When the Bible uses the word "friend", generally the context indicates that the word is used in the normal sense. That is, friends are those with whom we share a congenial relationship. It's a relationship that can change: Friendships develop where there were no friendships before, friends part ways or become less than congenial, new friends are made.
But there is a sense where the Solomon draws a distinction between mere companions and true friends:
A man of many companions may come to ruin, but there is a friend who sticks closer than a brother. Proverbs 18:24
This follows not long after this proverb:
A friend loves at all times, and a brother is born for adversity. Proverbs 17:17
To be sure, the Proverbs are not to be understood as legal commands or doctrinal absolutes. They are general observations designed to highlight underlying truths. Solomon no doubt saw his share of deadly sibling rivalry. He wasn't saying that all brothers should or do strive against each other always. In fact, to be a successful peacetime king after all the familial turmoil in his father's family, he had to distance himself from his siblings.
Parenthetically, one wonders about Solomon's friends. First, he was king. The king knows of true friends? Second, he had how many wives and concubines? I've seen monogamous wives make history of their husbands' premarital friendships. What do you do for friendship with enough wives to populate a village? He must have been wise.
But the observation has to do with the attitude of one who seeks many companions versus one who values a very close friend or few.
A righteous man is cautious in friendship, but the way of the wicked leads them astray. Proverbs 12:26
If your goal is your own popularity, than your self-glorying will quickly lead you away from God. Only God is worthy of glory. But to have a close friend who can know you intimately enough to hold you accountable is more valuable as one who can help bring you closer to God.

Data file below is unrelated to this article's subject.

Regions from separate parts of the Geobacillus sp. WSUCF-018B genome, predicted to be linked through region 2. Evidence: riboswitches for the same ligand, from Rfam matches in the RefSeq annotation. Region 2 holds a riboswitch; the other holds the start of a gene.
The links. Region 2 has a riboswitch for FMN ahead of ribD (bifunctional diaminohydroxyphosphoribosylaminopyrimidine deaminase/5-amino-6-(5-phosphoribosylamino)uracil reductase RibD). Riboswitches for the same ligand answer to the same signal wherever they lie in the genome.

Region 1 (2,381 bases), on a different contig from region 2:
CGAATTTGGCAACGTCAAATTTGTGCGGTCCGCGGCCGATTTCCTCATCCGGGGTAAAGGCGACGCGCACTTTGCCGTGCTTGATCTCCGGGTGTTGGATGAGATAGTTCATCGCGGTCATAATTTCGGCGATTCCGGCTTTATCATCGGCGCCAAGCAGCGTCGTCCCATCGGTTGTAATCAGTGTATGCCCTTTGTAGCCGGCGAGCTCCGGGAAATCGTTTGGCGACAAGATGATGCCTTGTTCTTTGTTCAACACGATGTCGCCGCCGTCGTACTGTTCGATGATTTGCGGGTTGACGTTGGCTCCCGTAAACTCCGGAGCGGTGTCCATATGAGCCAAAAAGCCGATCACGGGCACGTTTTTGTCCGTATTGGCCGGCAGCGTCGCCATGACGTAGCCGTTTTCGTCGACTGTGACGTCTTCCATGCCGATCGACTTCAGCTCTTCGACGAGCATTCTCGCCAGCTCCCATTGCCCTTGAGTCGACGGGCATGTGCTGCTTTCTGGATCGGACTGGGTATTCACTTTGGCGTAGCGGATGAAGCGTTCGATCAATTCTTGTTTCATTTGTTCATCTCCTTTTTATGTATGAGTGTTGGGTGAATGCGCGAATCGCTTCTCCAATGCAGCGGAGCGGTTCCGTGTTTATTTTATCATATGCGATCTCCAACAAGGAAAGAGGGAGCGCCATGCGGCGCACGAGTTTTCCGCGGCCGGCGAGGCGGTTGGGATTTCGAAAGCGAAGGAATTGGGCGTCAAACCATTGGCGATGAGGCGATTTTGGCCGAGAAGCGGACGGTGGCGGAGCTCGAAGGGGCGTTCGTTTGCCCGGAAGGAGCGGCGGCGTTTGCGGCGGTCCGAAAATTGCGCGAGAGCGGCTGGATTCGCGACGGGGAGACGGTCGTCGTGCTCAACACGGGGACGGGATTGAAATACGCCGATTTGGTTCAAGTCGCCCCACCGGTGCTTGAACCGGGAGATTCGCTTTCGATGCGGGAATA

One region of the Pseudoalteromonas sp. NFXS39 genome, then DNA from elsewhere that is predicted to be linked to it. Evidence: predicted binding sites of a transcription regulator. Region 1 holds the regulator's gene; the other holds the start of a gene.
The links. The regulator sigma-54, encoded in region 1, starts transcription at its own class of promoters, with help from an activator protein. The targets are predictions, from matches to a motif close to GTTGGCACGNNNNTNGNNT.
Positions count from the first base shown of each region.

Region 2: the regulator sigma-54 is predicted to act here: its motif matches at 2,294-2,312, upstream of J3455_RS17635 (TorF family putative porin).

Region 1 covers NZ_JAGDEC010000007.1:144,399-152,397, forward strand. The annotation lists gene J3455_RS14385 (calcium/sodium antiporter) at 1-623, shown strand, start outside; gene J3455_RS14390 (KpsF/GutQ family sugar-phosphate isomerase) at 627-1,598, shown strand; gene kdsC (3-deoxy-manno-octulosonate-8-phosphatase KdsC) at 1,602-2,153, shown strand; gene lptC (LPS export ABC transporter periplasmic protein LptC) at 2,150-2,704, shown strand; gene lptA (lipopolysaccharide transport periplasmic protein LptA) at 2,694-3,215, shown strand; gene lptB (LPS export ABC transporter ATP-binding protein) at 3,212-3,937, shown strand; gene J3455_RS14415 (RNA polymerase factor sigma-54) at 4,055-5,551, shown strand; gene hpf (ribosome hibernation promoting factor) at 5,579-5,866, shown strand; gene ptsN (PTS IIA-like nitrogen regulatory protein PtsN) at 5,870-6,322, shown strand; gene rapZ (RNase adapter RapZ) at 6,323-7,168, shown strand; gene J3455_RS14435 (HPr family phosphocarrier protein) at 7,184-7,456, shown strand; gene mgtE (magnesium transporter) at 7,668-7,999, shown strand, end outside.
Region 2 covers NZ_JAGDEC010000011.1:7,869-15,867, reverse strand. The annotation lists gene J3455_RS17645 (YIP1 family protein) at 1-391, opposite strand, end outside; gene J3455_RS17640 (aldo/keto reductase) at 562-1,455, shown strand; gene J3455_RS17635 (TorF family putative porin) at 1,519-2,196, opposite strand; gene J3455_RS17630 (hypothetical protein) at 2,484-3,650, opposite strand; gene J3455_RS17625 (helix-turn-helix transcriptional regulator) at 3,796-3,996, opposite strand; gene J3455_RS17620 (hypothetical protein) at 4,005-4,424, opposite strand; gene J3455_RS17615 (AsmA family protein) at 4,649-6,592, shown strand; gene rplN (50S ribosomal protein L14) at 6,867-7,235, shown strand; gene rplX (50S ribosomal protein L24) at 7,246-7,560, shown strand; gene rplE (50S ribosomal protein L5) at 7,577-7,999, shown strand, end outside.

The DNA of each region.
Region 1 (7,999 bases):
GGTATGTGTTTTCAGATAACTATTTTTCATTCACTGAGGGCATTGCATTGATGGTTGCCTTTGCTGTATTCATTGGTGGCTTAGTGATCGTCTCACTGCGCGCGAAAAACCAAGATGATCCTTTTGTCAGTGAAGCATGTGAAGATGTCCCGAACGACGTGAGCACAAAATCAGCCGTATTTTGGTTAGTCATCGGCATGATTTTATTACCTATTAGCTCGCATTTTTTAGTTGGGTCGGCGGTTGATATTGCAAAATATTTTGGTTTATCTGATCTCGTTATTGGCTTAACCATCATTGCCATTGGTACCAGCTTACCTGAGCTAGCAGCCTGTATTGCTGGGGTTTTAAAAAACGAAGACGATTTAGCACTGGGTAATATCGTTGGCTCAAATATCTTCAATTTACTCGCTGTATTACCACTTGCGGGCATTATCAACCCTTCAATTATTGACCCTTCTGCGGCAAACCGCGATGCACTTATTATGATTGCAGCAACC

Wounds from a friend can be trusted, but an enemy multiplies kisses. Proverbs 27:6
Perfume and incense bring joy to the heart, and the pleasantness of one's friend springs from his earnest counsel. Proverbs 27:9
Interestingly, Solomon makes another observation:
Wealth brings many friends, but a poor man's friend deserts him. Proverbs 19:4
Solomon expands on this sad state in Ecclesiastes 4:
7 Again I saw something meaningless under the sun:
8 There was a man all alone;
he had neither son nor brother.
There was no end to his toil,
yet his eyes were not content with his wealth.
"For whom am I toiling," he asked,
"and why am I depriving myself of enjoyment?"
This too is meaningless—
a miserable business!
9 Two are better than one,
because they have a good return for their work:
10 If one falls down,
his friend can help him up.
But pity the man who falls
and has no one to help him up!
11 Also, if two lie down together, they will keep warm.
But how can one keep warm alone?
12 Though one may be overpowered,
two can defend themselves.
A cord of three strands is not quickly broken.
There is much value in friends. Jesus Himself indicated that our temporary wealth should be used to garner relationships:
And I tell you, make friends for yourselves by means of unrighteous wealth, so that when it fails they may receive you into the eternal dwellings. Luke 16:9 (ESV)
I don't know how I've read over that verse as often as I have. Here, it is recognized that although friends come and go, there is some eternal value in having godly friends. And this value is far greater than any worldly wealth that comes and goes.
But John's account of Christ has us being willing to invest a far greater value for our friends:
Greater love has no one than this, that he lay down his life for his friends. John 15:13
In my book on boundaries, there's a sense in which sacrificial giving is unhealthy. When friends make undue demands on us, then it is healthy to enforce boundaries. Where we see a friend in dire need (as in the Ecclesiastes passage above) and we can help, we ought to. Christ did. He left his friends to fend for themselves so he could go spend time alone with the Father. But when the time came, He indeed gave His life for his friends.
To sum up, godly friends
a) stick closer than a brother,
b) give wise counsel,
c) inflict beneficial "wounds" if necessary, and
d) are willing to give sacrificially for their friends.
So, the question that yet bothers me is what one does when one lacks a close friend. It is a bit of dissatisfying advice to be told that we are responsible for having godly friends when we cannot force anyone to be our friend. Where we cannot be responsible for someone else, but only responsible to them (think about that one for a while if you need to) we can only be responsible for being a friend, not for having one.
If we are commanded to love our enemies, how much more should we extend friendship to those who do not have a friend? That's not a stretch. That doesn't mean that we have to be intimately close to everyone, but we do need to minister friendship in the name of Christ should any have great need that goes unnoticed lest they fall.All quotes from the Bible are NIV except where indicated.
Labels: Christian, friend, friendship, relationships